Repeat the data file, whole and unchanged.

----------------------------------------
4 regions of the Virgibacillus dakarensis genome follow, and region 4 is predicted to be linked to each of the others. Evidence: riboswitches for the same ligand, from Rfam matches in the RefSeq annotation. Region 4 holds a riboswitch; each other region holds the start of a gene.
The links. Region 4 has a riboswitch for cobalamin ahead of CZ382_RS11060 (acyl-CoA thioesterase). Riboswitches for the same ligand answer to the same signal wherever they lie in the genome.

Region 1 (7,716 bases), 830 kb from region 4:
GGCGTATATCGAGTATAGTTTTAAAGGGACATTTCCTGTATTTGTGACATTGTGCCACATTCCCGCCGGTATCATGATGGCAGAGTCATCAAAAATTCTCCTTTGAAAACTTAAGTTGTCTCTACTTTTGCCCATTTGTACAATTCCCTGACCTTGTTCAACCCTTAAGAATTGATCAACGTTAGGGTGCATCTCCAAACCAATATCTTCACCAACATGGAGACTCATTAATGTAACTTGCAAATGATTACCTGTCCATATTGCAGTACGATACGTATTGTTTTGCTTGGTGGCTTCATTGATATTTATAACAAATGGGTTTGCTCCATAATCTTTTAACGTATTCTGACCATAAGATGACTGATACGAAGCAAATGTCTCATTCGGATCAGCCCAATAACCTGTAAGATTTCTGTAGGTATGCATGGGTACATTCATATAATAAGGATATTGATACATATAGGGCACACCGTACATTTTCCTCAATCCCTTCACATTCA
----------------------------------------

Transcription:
4 regions of the Virgibacillus dakarensis genome follow, and region 4 is predicted to be linked to each of the others. Evidence: riboswitches for the same ligand, from Rfam matches in the RefSeq annotation. Region 4 holds a riboswitch; each other region holds the start of a gene.
The links. Region 4 has a riboswitch for cobalamin ahead of CZ382_RS11060 (acyl-CoA thioesterase). Riboswitches for the same ligand answer to the same signal wherever they lie in the genome.

Region 1 (7,716 bases), 830 kb from region 4:
GGCGTATATCGAGTATAGTTTTAAAGGGACATTTCCTGTATTTGTGACATTGTGCCACATTCCCGCCGGTATCATGATGGCAGAGTCATCAAAAATTCTCCTTTGAAAACTTAAGTTGTCTCTACTTTTGCCCATTTGTACAATTCCCTGACCTTGTTCAACCCTTAAGAATTGATCAACGTTAGGGTGCATCTCCAAACCAATATCTTCACCAACATGGAGACTCATTAATGTAACTTGCAAATGATTACCTGTCCATATTGCAGTACGATACGTATTGTTTTGCTTGGTGGCTTCATTGATATTTATAACAAATGGGTTTGCTCCATAATCTTTTAACGTATTCTGACCATAAGATGACTGATACGAAGCAAATGTCTCATTCGGATCAGCCCAATAACCTGTAAGATTTCTGTAGGTATGCATGGGTACATTCATATAATAAGGATATTGATACATATAGGGCACACCGTACATTTTCCTCAATCCCTTCACATTCA